"What are some solid ways to play an “anti-Sicilian” that castles kingside but plays on the queenside?" ++ Closed Sicilian is solid. Look at games of Smyslov and Spassky.

Civilian366

This may help, but use at your own risk lol.

Levy Rozman’s Wing Gambit video:

https://youtu.be/LMBF4FGzDD4

nklristic

Well there are different stuff. Someone suggested 2.c3 Alapin Sicilian. It can be used against all Sicilians. Apart from it, against 2. ...Nc6 and 2. ...d6 there is move 3. Bb5 (The first one is called Rossolimo, the second one is Moscow variation or Canal Sokolsky). Against 2. ...e6 people have tried many different things that are not main line open Sicilians, such as 3.g3 or 3. b3.



nostos
Wow! Thank you everyone for the very helpful input!
I will definitely look into the Alapin, and I will look more closely at the Closed Sicilian.
Everyone’s info on how the Sicilian works for White and how the King is safer than I thought was VERY eye opening for me.
Thanks everyone!
neatgreatfire

Don't play anti-sicilians

if you do you are evil

jonnin

you can play the closed without the fianchetto. 
something like this, Bc4, is a line I like...

https://www.chess.com/games/view/16029701

 

nostos
I’ve spent some time today looking at Alapin games and Closed Sicilian games. I have a different outlook on these now, thanks to everyone’s helpful comments.

Which of these two is the easiest to play for White? The one which requires less memorized theory?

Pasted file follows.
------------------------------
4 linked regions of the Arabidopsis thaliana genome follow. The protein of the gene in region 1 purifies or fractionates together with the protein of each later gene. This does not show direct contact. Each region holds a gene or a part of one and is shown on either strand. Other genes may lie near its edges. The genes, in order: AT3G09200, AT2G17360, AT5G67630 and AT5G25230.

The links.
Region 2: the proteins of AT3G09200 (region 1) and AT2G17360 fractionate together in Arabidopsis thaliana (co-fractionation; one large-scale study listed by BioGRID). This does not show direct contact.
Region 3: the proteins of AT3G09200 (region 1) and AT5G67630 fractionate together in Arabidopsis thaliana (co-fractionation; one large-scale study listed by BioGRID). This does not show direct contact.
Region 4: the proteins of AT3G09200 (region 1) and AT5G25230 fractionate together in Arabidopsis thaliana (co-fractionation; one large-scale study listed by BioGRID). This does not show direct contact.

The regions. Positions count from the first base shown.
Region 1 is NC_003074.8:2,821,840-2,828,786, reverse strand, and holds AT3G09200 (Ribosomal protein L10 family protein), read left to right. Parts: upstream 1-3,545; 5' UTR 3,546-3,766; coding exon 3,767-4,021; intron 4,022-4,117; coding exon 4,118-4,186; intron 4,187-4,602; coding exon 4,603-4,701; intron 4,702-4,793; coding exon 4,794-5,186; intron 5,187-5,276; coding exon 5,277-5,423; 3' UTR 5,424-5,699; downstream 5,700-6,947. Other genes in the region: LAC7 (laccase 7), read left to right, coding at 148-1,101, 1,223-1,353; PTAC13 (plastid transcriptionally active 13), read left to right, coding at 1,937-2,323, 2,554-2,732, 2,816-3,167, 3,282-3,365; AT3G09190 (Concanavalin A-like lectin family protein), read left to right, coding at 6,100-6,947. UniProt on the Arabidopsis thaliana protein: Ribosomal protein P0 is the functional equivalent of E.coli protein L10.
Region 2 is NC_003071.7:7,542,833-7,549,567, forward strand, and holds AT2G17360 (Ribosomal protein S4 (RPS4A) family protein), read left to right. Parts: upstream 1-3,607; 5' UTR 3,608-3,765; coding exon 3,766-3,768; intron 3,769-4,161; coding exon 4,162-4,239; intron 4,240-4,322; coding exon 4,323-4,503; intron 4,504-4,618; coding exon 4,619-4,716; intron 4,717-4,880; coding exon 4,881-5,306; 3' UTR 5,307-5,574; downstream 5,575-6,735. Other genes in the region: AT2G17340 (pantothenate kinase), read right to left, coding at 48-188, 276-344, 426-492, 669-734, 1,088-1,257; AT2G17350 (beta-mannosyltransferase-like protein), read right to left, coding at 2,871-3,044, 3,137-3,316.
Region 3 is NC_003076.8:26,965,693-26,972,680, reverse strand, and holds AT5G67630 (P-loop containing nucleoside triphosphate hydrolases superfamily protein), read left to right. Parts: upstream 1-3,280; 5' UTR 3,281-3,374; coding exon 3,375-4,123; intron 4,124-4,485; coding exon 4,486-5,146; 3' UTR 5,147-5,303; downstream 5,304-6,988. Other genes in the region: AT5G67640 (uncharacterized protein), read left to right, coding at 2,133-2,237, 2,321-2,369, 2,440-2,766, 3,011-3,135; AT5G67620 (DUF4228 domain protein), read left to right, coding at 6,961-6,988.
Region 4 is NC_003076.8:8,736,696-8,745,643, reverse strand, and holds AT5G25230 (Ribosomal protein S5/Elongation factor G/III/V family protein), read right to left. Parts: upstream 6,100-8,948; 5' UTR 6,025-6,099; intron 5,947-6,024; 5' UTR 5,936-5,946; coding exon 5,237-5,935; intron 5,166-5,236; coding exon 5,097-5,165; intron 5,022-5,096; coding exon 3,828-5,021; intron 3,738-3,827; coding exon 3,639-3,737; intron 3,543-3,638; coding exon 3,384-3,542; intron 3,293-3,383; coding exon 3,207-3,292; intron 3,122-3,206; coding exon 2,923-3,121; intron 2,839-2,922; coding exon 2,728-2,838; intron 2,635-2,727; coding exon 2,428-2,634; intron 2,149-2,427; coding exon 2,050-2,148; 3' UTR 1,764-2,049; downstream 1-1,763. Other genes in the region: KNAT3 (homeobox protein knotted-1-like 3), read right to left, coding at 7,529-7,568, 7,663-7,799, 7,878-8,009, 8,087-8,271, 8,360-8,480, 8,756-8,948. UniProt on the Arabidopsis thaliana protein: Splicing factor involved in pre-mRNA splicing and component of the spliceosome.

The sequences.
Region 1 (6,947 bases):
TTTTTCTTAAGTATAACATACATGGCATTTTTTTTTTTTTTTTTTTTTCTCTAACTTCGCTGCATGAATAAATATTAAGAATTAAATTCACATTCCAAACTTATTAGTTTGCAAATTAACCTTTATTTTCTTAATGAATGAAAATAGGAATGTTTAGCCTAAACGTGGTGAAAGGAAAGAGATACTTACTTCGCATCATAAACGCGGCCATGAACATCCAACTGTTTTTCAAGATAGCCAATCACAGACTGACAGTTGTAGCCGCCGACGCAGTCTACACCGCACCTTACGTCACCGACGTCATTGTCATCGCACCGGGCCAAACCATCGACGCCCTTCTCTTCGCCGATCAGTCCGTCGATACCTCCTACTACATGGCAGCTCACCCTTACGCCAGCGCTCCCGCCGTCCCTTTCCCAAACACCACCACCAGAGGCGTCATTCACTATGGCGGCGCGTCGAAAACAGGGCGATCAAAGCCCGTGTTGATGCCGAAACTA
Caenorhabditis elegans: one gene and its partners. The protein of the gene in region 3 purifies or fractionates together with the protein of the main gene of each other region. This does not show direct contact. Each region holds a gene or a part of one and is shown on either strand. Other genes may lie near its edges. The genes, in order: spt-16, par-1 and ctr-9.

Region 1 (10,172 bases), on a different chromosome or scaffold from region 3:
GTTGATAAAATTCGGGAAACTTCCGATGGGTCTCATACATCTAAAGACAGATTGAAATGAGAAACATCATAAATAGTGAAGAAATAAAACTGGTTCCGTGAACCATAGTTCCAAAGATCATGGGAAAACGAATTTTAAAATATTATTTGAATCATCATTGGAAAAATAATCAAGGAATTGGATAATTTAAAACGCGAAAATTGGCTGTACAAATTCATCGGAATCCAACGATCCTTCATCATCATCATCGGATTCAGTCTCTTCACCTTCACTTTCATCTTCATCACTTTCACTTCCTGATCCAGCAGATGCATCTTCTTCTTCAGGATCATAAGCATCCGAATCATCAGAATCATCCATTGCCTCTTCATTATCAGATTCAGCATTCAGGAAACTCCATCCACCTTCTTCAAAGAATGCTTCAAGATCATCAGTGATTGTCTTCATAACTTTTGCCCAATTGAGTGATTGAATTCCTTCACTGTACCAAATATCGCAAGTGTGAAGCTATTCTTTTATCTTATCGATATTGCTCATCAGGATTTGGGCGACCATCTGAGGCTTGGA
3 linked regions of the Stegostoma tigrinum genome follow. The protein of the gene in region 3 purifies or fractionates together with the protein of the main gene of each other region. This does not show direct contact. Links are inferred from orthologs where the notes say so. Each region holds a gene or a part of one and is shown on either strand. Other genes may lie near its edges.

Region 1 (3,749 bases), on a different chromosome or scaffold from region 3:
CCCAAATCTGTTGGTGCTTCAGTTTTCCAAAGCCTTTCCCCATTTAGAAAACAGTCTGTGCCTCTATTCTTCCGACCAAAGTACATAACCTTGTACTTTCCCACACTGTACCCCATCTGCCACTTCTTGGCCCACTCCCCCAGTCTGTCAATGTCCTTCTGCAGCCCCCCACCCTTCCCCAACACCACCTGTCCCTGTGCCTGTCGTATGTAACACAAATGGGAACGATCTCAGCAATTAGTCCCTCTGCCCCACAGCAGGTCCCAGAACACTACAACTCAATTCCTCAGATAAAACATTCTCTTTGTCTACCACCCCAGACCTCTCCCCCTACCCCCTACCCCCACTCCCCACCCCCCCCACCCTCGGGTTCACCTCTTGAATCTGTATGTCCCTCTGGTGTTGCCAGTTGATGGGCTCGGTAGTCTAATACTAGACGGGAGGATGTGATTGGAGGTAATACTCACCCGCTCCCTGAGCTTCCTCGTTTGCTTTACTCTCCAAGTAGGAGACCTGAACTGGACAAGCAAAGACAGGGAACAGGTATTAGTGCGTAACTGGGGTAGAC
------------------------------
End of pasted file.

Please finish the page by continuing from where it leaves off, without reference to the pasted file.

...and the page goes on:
technical_knockout

neither require much.

yetanotheraoc

The Closed Sicilian is easier to play the first 6-8 opening moves on autopilot. The plus side is that if black also plays on autopilot, many blacks play as if it is an Open Sicilian, and their pieces are on the wrong squares. The minus is if black knows what they are doing and white plays too much on autopilot, white can drift into a position where black has a queenside initiative and/or white can get a position where a bad light-squared bishop on g2 becomes important. But the Closed Sicilian is very solid and the position is basically equal but with some slight imbalance of kingside vs queenside activity. Since black can play the same way against the English Opening (1.c4 e5 2.Nc3 Nc6 3.g3 g6), this should tell you that white must be okay after 1.e4 c5 2.Nc3 Nc6 3.g3.

The Alapin has more central conflict from the start, so it requires more alertness from both players. In the 2...Nf6 3.e5 line, white gets a space advantage that can lead to attacking chances, versus a potentially exposed pawn on e5 that might become weak. In the 2...d5 IQP lines, white is *required* to play actively to compensate for the central weakness. Either line, the plus is that white is playing with energy and if black plays routinely then black can be overrun. The minus is that if white plays routinely, or makes a mistaken activity, then the central weakness starts to predominate and white might lose without any big errors after.

Both are fine, take your pick. Probably positional players would like the Closed Sicilian more, tactical players would like the Alapin Sicilian more.

technical_knockout

spot on, friend.

nostos
Thank you!
EKAFC

You can try the Wing Gambit but I believe you will improve a lot more by playing the Open Sicilian. I know it is hard but it will help you find winning attacks